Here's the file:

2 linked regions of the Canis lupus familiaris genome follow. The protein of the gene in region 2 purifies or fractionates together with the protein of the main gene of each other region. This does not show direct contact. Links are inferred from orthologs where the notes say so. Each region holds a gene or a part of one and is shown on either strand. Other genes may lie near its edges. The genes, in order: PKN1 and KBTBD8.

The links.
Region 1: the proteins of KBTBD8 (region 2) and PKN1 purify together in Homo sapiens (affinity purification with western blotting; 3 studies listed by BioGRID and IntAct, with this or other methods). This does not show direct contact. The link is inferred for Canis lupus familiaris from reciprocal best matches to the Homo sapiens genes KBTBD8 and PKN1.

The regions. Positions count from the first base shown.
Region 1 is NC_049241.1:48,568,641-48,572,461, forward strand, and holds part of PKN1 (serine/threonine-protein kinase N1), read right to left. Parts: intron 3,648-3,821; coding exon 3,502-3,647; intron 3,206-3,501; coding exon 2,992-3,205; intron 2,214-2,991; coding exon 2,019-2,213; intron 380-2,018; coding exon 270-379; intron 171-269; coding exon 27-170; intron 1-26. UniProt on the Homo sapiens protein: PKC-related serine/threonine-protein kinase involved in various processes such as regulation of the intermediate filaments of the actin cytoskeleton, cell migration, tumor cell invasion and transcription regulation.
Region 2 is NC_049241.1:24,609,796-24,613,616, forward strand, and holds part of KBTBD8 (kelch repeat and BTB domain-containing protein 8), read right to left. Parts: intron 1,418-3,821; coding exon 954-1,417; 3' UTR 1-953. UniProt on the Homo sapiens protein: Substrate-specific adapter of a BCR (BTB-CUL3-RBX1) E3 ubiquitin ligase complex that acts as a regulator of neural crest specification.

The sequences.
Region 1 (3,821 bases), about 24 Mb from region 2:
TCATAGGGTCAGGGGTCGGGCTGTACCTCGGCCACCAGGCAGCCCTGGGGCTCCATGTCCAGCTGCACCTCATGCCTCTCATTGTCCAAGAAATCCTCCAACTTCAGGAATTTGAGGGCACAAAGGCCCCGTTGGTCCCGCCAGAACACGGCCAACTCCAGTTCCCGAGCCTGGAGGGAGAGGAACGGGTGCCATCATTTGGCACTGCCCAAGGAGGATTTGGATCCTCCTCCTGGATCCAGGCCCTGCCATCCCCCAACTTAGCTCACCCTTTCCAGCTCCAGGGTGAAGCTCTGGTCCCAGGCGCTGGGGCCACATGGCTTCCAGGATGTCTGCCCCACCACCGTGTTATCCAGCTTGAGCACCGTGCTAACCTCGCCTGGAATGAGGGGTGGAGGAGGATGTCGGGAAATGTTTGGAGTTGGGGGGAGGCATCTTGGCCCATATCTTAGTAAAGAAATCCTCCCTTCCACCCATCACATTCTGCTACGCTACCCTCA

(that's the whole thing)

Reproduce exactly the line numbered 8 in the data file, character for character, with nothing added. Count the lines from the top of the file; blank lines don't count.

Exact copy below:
Region 1 (3,821 bases), about 24 Mb from region 2: